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Oceana Reacts to Announced Review of Arctic Drilling Operations

All Press Releases…
January 8, 2013
Juneau, AK
Contact:
Susan Murray ( smurray@oceana.org | 907-586-4050)
Michael LeVine ( mlevine@oceana.org )




Today, the Department of the Interior (DOI) announced a 60-day review of Shell’s drilling season of mishaps and accidents. This announcement comes after yet another mishap by Shell Oil’s offshore Arctic program. After a four-day struggle involving multiple vessels and aircraft and requiring Coast Guard rescue of its crew, Shell’s drill rig the Kulluk, which ran aground near Kodiak, Alaska on New Year’s Eve, was pulled from shore nearly a week later to a place of safer refuge for evaluation. This latest accident follows a drilling season full of problems and near disasters. For additional information on the Kulluk accident and Shell’s drilling season, please click here

In response to this announcement, Oceana’s deputy vice president for the Pacific Susan Murray released the following statement:

 

“Recognizing the severity of the problems encountered by Shell and the need for broad review is an important step in the right direction. President Obama has an opportunity to demonstrate the leadership we hoped for when he was elected. Now is the time to stand up to Big Oil and stand with the American people, our oceans and our public resources. The government must reassess its commitment to exploration in difficult places like the Arctic and how it makes decisions about our ocean resources.

Shell has proven again and again that it is not prepared for Alaskan waters. The grounding of the Kulluk was much more than just a ‘transit incident.’ It was the culmination of a series of mishaps and problems that put peoples’ lives at risk, threatened important ocean resources and proved, beyond any doubt, that Shell cannot operate safely in Alaska.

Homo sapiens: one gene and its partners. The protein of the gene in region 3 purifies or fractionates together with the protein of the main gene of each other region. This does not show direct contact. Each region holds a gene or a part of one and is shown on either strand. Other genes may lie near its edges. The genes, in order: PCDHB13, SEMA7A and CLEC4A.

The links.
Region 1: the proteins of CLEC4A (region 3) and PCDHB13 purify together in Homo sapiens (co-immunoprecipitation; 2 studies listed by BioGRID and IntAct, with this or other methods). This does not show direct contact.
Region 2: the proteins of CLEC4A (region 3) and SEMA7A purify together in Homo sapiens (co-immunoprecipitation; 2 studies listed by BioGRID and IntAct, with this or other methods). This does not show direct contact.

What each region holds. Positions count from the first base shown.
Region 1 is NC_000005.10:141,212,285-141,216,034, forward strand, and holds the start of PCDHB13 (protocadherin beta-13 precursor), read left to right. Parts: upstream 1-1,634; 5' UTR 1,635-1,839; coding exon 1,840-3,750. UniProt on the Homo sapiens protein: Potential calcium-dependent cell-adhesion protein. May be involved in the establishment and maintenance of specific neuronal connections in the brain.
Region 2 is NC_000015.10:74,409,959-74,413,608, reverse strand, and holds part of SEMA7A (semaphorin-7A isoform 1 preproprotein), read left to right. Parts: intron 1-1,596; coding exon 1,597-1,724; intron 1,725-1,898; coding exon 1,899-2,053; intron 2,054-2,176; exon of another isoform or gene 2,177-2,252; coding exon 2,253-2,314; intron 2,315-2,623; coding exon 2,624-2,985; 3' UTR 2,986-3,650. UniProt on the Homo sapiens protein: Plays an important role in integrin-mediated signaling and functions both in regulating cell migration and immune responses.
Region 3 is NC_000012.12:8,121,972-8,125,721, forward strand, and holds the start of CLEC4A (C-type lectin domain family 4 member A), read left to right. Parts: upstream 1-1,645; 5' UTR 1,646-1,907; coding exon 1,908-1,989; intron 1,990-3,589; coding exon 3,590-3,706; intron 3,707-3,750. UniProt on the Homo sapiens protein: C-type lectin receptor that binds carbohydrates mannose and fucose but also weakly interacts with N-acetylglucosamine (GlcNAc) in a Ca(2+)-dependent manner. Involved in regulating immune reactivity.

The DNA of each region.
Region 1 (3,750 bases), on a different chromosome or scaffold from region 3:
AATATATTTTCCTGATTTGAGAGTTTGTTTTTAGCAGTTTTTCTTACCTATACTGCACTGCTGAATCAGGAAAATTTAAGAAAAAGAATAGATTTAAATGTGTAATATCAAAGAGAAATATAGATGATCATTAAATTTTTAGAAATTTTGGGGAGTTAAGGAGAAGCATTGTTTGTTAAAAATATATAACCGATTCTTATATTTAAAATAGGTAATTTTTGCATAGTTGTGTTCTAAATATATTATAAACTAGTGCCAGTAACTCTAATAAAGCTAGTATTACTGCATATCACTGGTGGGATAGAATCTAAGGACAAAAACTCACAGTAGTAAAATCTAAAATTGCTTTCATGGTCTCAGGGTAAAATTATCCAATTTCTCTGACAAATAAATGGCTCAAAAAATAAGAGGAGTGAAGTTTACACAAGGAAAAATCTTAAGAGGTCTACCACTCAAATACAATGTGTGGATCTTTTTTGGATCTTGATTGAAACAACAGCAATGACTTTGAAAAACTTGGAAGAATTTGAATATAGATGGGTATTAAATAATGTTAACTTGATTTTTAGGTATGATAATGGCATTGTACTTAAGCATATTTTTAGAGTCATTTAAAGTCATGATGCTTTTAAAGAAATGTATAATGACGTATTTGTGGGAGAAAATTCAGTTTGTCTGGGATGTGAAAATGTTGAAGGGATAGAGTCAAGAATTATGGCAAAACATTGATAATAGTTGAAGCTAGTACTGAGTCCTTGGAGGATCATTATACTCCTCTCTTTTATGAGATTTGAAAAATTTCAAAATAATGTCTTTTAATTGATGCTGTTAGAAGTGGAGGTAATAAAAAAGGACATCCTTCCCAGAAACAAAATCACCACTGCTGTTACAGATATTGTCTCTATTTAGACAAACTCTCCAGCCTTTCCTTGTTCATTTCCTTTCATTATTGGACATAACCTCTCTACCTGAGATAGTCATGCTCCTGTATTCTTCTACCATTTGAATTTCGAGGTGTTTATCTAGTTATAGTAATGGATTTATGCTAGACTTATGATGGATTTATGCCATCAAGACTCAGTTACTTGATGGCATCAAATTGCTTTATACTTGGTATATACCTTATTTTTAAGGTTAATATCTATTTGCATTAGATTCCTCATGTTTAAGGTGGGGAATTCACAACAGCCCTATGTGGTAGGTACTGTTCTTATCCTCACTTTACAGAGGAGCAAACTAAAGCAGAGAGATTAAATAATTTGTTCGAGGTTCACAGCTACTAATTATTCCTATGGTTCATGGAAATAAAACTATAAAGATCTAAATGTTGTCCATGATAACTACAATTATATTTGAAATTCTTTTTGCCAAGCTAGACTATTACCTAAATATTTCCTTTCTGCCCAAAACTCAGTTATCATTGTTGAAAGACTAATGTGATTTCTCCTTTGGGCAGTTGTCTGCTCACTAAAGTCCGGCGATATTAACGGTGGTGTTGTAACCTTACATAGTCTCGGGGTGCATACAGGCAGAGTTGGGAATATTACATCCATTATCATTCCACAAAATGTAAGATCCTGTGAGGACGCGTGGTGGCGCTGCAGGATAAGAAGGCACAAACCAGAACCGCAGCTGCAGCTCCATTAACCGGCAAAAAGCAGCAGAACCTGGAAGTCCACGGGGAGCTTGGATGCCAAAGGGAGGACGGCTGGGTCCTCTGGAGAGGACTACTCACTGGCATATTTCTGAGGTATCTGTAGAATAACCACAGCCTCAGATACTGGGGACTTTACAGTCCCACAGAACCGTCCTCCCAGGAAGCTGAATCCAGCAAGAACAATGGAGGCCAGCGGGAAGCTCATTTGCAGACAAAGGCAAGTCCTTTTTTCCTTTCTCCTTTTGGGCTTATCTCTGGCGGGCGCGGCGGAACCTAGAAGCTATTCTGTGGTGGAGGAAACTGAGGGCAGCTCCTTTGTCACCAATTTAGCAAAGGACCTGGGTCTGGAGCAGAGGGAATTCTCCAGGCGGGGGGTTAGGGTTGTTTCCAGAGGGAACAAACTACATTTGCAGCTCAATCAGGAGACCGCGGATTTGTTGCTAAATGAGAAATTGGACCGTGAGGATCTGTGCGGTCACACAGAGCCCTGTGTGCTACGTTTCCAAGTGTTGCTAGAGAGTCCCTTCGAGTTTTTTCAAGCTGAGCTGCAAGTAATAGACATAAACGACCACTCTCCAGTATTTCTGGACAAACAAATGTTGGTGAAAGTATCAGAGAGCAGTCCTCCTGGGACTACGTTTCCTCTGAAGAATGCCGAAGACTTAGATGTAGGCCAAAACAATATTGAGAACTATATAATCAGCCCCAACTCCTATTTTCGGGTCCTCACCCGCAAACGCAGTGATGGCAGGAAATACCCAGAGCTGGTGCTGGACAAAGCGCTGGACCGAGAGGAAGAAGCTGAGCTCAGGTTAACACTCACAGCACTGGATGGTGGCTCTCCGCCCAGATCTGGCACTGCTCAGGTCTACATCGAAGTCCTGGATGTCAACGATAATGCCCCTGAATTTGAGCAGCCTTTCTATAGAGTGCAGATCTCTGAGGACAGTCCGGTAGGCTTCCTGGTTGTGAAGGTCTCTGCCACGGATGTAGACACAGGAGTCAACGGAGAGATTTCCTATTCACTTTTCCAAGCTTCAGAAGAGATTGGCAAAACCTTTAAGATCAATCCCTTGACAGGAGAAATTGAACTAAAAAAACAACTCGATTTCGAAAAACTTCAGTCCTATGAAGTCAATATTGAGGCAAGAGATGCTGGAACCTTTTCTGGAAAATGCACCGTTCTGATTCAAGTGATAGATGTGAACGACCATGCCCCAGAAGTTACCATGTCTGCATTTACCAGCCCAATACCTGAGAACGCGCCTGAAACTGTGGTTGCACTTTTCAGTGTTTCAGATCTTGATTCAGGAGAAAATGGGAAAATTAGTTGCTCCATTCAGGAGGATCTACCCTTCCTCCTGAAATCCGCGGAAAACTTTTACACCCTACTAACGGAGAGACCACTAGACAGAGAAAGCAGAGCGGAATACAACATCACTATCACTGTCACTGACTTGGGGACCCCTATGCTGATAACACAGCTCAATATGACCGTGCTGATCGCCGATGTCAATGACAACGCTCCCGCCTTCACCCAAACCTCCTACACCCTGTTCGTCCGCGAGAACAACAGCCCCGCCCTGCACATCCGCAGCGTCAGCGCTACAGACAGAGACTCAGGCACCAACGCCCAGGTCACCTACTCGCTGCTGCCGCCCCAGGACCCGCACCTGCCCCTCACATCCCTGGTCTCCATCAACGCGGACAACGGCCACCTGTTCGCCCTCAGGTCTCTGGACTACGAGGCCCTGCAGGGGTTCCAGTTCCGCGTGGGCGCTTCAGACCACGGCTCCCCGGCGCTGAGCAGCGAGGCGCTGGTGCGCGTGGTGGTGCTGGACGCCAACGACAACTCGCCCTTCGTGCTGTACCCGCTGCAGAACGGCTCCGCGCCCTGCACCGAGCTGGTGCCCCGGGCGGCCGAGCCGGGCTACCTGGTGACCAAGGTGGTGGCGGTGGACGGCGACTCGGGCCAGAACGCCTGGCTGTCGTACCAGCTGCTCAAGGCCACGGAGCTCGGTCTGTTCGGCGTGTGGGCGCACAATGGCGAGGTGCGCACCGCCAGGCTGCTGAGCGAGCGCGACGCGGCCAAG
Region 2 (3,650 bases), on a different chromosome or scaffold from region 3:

The federal government is complicit in those failures because it provided the permits and approvals that allowed Shell to operate in Alaskan waters. If the approvals granted to Shell comply with the applicable standards, then those standards are clearly insufficient. Greater oversight of decisions made by corporations and additional scrutiny of agency decision-makers is needed. Clearly, we need some form of adaptive management when it is apparent that intent on paper does not match what happens in reality in remote and unforgiving Alaskan waters.

A full investigation of Shell’s season of mishaps should include not only DOI and Coast Guard, but also NOAA and other agencies. It should also include an independent review of the decisions and oversight by DOI. Protecting lives and our ocean resources is more important than completing a review in an expedited manner. The government should do this right, not just quickly.

DOI must suspend current activities and not allow any further exploration in the Arctic Ocean until and unless companies prove it can be conducted safely. The small amount of oil that might be produced from the Arctic is not worth the great risk to our oceans.”